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Cerebral Microbleeds: Imaging and Clinical Significance
Uppsala University, Disciplinary Domain of Medicine and Pharmacy, Faculty of Medicine, Department of Surgical Sciences, Radiology. Affidea Ctr Diagnost Radiol Carouge CDRC, Geneva, Switzerland; Univ Geneva, Fac Med, Geneva, Switzerland; Univ Hosp Freiburg, Dept Neuroradiol, Freiburg, Germany .ORCID iD: 0000-0001-7433-0203
Erasmus MC, Dept Radiol & Nucl Med, Rotterdam, Netherlands; Erasmus MC, Dept Epidemiol, Rotterdam, Netherlands.
Vrije Univ Amsterdam, Med Ctr, Amsterdam Neurosci, Dept Radiol & Nucl Med, Amsterdam, Netherlands.
Uppsala University, Disciplinary Domain of Medicine and Pharmacy, Faculty of Medicine, Department of Surgical Sciences, Radiology.ORCID iD: 0000-0001-6308-1387
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2018 (English)In: Radiology, ISSN 0033-8419, E-ISSN 1527-1315, Vol. 287, no 1, p. 11-28Article, review/survey (Refereed) Published
Abstract [en]

Cerebral microbleeds (CMBs), also referred to as microhemorrhages, appear on magnetic resonance (MR) images as hypointense foci notably at T2*-weighted or susceptibility-weighted (SW) imaging. CMBs are detected with increasing frequency because of the more widespread use of high magnetic field strength and of newer dedicated MR imaging techniques such as three-dimensional gradient-echo T2*-weighted and SW imaging. The imaging appearance of CMBs is mainly because of changes in local magnetic susceptibility and reflects the pathologic iron accumulation, most often in perivascular macrophages, because of vasculopathy. CMBs are depicted with a true-positive rate of 48%–89% at 1.5 T or 3.0 T and T2*-weighted or SW imaging across a wide range of diseases. False-positive “mimics” of CMBs occur at a rate of 11%–24% and include microdissections, microaneurysms, and microcalcifications; the latter can be differentiated by using phase images. Compared with postmortem histopathologic analysis, at least half of CMBs are missed with premortem clinical MR imaging. In general, CMB detection rate increases with field strength, with the use of three-dimensional sequences, and with postprocessing methods that use local perturbations of the MR phase to enhance T2* contrast. Because of the more widespread availability of high-field-strength MR imaging systems and growing use of SW imaging, CMBs are increasingly recognized in normal aging, and are even more common in various disorders such as Alzheimer dementia, cerebral amyloid angiopathy, stroke, and trauma. Rare causes include endocarditis, cerebral autosomal dominant arteriopathy with subcortical infarcts, leukoencephalopathy, and radiation therapy. The presence of CMBs in patients with stroke is increasingly recognized as a marker of worse outcome. Finally, guidelines for adjustment of anticoagulant therapy in patients with CMBs are under development.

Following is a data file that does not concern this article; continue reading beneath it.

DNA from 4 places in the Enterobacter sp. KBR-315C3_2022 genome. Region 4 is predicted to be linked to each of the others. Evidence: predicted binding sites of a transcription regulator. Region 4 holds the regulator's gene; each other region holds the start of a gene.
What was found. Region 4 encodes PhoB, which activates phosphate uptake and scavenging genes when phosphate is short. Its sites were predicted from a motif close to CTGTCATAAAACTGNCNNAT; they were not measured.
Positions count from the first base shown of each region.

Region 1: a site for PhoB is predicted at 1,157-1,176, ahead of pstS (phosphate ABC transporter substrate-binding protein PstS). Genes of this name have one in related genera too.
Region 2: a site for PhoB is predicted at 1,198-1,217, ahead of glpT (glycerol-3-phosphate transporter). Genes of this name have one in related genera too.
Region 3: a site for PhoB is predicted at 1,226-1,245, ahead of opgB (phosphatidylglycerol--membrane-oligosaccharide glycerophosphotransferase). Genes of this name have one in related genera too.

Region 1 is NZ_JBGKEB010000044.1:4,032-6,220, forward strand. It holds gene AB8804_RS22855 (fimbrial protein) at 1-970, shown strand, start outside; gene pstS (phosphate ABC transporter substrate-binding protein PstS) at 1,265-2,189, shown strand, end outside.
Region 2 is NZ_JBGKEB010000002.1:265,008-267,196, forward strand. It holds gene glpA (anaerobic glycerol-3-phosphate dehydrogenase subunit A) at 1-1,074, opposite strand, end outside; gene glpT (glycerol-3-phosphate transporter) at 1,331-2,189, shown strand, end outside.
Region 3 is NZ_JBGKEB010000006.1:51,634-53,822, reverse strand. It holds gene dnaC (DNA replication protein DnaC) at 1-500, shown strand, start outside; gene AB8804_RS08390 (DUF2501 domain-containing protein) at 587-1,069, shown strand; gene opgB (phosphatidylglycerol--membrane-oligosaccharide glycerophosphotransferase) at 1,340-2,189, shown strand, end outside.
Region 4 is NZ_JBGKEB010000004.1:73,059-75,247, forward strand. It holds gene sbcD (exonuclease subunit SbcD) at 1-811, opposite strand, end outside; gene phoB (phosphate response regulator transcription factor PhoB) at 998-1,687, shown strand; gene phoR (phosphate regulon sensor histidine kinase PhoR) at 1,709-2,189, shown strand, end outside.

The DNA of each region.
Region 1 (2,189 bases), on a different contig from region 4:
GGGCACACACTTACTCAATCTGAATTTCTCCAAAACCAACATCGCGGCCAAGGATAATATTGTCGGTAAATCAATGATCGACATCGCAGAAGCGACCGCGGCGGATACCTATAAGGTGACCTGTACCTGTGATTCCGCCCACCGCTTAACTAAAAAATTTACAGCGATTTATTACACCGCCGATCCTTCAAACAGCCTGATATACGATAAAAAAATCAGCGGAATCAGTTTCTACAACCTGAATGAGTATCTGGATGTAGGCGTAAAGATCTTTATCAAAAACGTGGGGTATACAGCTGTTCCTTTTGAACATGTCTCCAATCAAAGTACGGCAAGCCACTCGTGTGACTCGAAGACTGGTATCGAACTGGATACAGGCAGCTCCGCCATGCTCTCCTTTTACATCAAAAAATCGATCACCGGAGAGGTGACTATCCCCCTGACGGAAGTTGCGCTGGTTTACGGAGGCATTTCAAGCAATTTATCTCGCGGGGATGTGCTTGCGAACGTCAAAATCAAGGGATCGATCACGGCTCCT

Place, publisher, year, edition, pages
2018. Vol. 287, no 1, p. 11-28
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Radiology, Nuclear Medicine and Medical Imaging
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URN: urn:nbn:se:uu:diva-346992DOI: 10.1148/radiol.2018170803ISI: 000427992600003PubMedID: 29558307OAI: oai:DiVA.org:uu-346992DiVA, id: diva2:1192656
Available from: 2018-03-23 Created: 2018-03-23 Last updated: 2018-07-19Bibliographically approved

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Haller, SvenLarsson, Elna-Marie

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